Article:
I’m currently working on a series of pieces on Mexico City social activist-superhero Superbarrio. All text is Superbarrio’s own words, drawn from interviews and speeches. Two examples:
For the Failure Biographies project, I’ve been (re)making comics from an old golden age title, Weird Comics. Two current examples.
An example of revision: a new version of the second page of “End Result,” which chronicles a clash between different factions of artists at New York’s second annual Festival of the Avant-Garde.
2 pages from an in-progress piece about the 1964 Fluxus artist protest, “Action Against Cultural Imperialism”
A selection of panels from “Riddle of the Runaway Earth (Benjamin Patterson 1934-2016).” All words in speech balloons are Patterson’s own.
See examples of Benjamin Patterson’s work in the African American Performance Art Archive.
Bishop’s letters reveal a particularly fraught relationship with everyone, including Lispector, she considered “primitive.” This piece deals with her (xenophobic/ racist) quest for the ideal primitive.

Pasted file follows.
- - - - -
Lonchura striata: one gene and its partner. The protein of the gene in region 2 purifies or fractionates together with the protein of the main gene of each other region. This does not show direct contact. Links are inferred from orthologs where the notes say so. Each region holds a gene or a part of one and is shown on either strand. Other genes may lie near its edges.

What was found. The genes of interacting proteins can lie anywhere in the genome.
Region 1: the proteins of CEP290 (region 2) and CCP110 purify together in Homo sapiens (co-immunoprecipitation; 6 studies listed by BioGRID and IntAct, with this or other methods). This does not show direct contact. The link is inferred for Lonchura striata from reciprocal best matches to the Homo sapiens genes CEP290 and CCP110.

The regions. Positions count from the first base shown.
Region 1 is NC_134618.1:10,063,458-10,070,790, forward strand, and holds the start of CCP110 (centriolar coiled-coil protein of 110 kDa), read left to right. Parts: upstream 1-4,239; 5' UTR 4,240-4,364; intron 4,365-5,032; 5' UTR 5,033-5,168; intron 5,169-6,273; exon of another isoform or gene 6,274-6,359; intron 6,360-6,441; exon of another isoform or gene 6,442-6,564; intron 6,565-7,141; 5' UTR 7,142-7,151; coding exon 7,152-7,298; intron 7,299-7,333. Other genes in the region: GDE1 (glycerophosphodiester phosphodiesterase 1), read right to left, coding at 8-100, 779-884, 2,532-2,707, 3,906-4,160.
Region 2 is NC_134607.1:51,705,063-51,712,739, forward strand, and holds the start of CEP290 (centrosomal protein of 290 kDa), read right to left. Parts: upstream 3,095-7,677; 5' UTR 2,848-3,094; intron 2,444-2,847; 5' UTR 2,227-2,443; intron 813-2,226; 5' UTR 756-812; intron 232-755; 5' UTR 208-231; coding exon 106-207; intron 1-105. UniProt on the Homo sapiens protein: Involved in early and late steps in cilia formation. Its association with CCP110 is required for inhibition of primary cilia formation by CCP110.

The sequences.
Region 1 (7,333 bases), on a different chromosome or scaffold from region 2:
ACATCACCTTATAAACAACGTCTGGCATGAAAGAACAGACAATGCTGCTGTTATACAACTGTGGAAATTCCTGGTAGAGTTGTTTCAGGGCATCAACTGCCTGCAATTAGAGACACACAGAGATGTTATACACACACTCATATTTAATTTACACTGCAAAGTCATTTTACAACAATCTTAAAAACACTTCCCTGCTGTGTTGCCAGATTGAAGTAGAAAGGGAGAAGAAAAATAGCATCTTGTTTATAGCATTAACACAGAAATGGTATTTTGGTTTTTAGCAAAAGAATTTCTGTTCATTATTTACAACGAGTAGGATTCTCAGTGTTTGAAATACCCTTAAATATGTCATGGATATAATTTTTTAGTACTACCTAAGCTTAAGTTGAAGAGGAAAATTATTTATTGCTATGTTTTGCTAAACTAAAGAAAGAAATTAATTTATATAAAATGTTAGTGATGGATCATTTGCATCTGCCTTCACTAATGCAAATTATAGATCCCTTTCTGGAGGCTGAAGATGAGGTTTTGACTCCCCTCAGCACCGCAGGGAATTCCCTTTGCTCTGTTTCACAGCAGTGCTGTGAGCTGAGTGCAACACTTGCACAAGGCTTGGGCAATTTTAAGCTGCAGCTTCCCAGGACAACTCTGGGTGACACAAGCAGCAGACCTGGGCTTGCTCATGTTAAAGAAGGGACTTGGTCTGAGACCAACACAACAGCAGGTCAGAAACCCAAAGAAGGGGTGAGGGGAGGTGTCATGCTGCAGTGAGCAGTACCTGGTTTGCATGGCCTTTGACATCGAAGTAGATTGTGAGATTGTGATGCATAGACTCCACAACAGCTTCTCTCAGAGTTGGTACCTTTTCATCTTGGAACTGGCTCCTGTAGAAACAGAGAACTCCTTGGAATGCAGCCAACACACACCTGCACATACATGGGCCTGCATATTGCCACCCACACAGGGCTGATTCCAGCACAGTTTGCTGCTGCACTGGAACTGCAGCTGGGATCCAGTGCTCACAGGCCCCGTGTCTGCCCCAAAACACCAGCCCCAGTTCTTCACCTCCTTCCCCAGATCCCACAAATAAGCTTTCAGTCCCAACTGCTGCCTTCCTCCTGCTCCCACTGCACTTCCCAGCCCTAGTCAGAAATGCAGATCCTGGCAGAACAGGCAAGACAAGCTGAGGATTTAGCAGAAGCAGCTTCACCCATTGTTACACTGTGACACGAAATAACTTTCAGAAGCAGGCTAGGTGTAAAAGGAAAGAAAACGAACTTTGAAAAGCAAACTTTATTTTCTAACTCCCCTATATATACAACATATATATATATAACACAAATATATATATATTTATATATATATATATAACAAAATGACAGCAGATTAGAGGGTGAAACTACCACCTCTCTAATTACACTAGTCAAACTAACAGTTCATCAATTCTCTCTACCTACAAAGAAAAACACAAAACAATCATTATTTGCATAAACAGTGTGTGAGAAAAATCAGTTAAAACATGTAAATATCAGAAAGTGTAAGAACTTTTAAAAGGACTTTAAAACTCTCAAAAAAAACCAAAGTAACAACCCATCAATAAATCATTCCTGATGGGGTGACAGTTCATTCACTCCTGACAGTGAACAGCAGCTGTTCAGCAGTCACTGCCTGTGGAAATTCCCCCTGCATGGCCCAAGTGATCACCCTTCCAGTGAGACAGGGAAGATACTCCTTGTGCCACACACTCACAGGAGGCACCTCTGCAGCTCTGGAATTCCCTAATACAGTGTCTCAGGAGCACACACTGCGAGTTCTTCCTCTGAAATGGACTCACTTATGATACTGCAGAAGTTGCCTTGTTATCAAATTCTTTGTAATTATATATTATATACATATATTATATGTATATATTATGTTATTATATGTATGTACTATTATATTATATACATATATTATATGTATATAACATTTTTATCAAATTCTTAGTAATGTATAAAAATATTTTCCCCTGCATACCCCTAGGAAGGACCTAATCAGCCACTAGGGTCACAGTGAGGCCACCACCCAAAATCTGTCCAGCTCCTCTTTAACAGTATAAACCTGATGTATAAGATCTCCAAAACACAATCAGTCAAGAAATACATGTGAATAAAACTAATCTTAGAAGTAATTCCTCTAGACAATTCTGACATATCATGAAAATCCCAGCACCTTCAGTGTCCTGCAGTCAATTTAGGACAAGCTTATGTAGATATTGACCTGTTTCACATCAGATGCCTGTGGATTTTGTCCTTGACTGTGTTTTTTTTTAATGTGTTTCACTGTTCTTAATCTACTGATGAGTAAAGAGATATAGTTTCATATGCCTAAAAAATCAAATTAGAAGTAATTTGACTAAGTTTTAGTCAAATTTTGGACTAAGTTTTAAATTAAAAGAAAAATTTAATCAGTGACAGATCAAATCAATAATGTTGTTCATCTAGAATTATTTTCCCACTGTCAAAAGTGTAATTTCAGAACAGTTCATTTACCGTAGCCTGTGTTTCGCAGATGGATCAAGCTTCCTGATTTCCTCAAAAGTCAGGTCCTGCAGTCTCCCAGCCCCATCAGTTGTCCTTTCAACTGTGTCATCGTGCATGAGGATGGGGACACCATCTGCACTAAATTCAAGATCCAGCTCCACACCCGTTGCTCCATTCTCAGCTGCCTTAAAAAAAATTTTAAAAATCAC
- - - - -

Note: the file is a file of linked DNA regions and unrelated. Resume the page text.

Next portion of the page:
UPDATE: This full piece now appears in Aquifer: The Florida Review. Read the comic.
Four final panels from my piece on Baroness Elsa von Freytag-Loringhoven. I can’t recommend Body Sweats: the Uncensored Writings of Elsa von Freytag-Loringhoven and Irene Gammel’s Baroness Elsa enough. The text in the speech bubbles is from a letter written to Djuna Barnes.
UPDATE: This full piece, “The Outcast (Tomb of Terror # 14),” now appears in Entropy‘s The New Comics series. Read the comic.
More from my current failure project and the Baroness Elsa von Freytag-Loringhoven. This section deals with her great readymade God, which was misattributed to a male artist for nearly a century. Indicative of the treatment of female artists by the historic avant-garde, the Baroness’ work suffers under a pattern of misattribution and neglect.
Part of the Failure Project. Was Baroness Elsa von Freytag-Loringhoven actually R. Mutt?
An excerpt from John Higgs’ Stranger Than We Can Imagine: Making Sense of the Twentieth Century, in which he discusses this possibility.
Consider reading Irene Gammel’s essential biography, Baroness Elsa: Gender, Dada, and Everyday Modernity.